Peter Ryan has been a newspaper columnist, the director of Melbourne University Press and an officer of the Victorian Supreme Court. He was an intelligence operative behind enemy lines in New Guinea in World War II. He died in December 2015.
Peter Ryan was born at home in Glen Iris, Melbourne, in 1923. His parents worked at the recently created Repatriation Commission. Ryan attended Malvern Grammar with the aid of scholarships and, after matriculating, was a clerk at Commonwealth Railways and the Crown Law Department.
In 1941 he enlisted voluntarily in the army, completed Basic Training and was sent on active service to Port Moresby with an Anti-Aircraft Searchlight Company, part of Moresby’s base defences. For his intelligence work he received the Military Medal and was mentioned in dispatches.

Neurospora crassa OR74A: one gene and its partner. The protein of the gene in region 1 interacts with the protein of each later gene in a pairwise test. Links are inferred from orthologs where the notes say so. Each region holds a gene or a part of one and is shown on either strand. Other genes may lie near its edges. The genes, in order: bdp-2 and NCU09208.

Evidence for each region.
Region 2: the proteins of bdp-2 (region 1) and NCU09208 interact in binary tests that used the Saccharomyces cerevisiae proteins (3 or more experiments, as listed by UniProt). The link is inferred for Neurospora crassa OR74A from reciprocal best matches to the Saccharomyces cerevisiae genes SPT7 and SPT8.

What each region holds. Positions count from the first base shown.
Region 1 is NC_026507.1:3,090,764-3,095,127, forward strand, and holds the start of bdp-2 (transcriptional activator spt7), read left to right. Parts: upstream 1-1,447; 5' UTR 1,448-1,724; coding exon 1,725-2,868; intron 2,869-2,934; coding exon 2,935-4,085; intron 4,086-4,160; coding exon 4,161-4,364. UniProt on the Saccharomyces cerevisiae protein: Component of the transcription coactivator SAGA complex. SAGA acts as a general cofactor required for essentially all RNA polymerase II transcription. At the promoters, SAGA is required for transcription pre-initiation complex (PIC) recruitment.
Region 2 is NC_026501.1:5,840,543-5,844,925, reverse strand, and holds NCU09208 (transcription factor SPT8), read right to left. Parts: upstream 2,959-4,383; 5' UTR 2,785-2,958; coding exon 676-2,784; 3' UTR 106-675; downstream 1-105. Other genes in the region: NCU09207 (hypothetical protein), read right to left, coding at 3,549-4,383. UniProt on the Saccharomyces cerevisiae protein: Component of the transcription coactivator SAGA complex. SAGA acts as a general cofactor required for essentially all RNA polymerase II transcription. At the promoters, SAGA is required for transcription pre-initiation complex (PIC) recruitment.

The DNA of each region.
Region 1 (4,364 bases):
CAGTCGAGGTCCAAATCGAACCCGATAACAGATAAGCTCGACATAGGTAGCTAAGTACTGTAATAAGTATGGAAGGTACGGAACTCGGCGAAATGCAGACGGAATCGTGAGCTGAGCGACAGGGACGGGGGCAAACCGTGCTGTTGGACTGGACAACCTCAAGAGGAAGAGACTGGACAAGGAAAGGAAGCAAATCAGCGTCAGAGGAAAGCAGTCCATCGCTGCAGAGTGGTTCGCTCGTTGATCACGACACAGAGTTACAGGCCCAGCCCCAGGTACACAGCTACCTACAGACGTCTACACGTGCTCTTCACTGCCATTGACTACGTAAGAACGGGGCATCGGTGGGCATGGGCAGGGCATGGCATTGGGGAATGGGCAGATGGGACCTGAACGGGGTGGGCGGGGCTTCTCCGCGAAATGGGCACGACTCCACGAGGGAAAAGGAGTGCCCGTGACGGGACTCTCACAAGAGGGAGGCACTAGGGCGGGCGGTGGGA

After returning to Australia, Ryan taught at Duntroon and joined the Directorate of Research and Civil Affairs, then was a labourer in a bush sawmill. He gained a degree in history while managing a publishing firm. After working for a decade in advertising and public relations, he turned to journalism.
Fear Drive My Feet, Ryan’s acclaimed account of his wartime service, was published in 1959 and has mostly been in print ever since. Sir Edward ‘Weary’ Dunlop commended it in a foreword to the 1992 edition.
In 1962 Ryan was appointed director of Melbourne University Press, a position he held until 1988. For the following fifteen years he was secretary to the Supreme Court of Victoria’s Board of Examiners. Ryan was a long-time Age contributor and from 1994 until 2015 he wrote a monthly column for Quadrant. His other books include Brief Lives (2004) and a memoir, Final Proof (2010). Peter Ryan died in December 2015.